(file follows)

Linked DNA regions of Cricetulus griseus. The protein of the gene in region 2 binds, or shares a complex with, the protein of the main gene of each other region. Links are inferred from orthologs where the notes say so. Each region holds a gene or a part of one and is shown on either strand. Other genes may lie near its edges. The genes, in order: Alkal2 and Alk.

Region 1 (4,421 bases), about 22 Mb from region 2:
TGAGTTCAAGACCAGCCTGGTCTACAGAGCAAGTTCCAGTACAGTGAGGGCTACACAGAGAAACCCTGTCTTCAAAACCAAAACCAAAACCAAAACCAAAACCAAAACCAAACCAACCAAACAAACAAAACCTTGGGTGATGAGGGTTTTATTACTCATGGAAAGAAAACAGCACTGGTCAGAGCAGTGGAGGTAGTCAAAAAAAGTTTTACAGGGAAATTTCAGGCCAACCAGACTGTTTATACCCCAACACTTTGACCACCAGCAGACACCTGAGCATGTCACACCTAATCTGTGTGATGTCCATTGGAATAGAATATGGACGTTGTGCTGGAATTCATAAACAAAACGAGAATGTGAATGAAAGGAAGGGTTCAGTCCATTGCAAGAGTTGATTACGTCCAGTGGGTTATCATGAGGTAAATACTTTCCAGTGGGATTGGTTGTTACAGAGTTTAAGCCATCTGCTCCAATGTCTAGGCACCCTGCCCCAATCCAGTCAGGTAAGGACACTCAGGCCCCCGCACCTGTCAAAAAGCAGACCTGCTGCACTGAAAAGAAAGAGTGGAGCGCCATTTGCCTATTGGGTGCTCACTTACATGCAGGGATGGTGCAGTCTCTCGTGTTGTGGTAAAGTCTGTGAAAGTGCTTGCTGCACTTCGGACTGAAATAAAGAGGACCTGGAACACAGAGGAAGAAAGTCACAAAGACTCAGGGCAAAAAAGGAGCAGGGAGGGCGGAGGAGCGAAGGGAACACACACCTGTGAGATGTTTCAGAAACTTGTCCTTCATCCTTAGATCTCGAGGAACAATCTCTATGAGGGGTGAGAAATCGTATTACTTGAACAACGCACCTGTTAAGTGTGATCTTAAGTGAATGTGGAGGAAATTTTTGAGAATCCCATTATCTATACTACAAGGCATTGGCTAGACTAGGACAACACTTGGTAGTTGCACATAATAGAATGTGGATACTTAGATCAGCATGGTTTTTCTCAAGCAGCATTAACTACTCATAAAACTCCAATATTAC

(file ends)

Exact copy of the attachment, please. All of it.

Linked DNA regions of Cricetulus griseus. The protein of the gene in region 2 binds, or shares a complex with, the protein of the main gene of each other region. Links are inferred from orthologs where the notes say so. Each region holds a gene or a part of one and is shown on either strand. Other genes may lie near its edges. The genes, in order: Alkal2 and Alk.

Region 1 (4,421 bases), about 22 Mb from region 2:
TGAGTTCAAGACCAGCCTGGTCTACAGAGCAAGTTCCAGTACAGTGAGGGCTACACAGAGAAACCCTGTCTTCAAAACCAAAACCAAAACCAAAACCAAAACCAAAACCAAACCAACCAAACAAACAAAACCTTGGGTGATGAGGGTTTTATTACTCATGGAAAGAAAACAGCACTGGTCAGAGCAGTGGAGGTAGTCAAAAAAAGTTTTACAGGGAAATTTCAGGCCAACCAGACTGTTTATACCCCAACACTTTGACCACCAGCAGACACCTGAGCATGTCACACCTAATCTGTGTGATGTCCATTGGAATAGAATATGGACGTTGTGCTGGAATTCATAAACAAAACGAGAATGTGAATGAAAGGAAGGGTTCAGTCCATTGCAAGAGTTGATTACGTCCAGTGGGTTATCATGAGGTAAATACTTTCCAGTGGGATTGGTTGTTACAGAGTTTAAGCCATCTGCTCCAATGTCTAGGCACCCTGCCCCAATCCAGTCAGGTAAGGACACTCAGGCCCCCGCACCTGTCAAAAAGCAGACCTGCTGCACTGAAAAGAAAGAGTGGAGCGCCATTTGCCTATTGGGTGCTCACTTACATGCAGGGATGGTGCAGTCTCTCGTGTTGTGGTAAAGTCTGTGAAAGTGCTTGCTGCACTTCGGACTGAAATAAAGAGGACCTGGAACACAGAGGAAGAAAGTCACAAAGACTCAGGGCAAAAAAGGAGCAGGGAGGGCGGAGGAGCGAAGGGAACACACACCTGTGAGATGTTTCAGAAACTTGTCCTTCATCCTTAGATCTCGAGGAACAATCTCTATGAGGGGTGAGAAATCGTATTACTTGAACAACGCACCTGTTAAGTGTGATCTTAAGTGAATGTGGAGGAAATTTTTGAGAATCCCATTATCTATACTACAAGGCATTGGCTAGACTAGGACAACACTTGGTAGTTGCACATAATAGAATGTGGATACTTAGATCAGCATGGTTTTTCTCAAGCAGCATTAACTACTCATAAAACTCCAATATTAC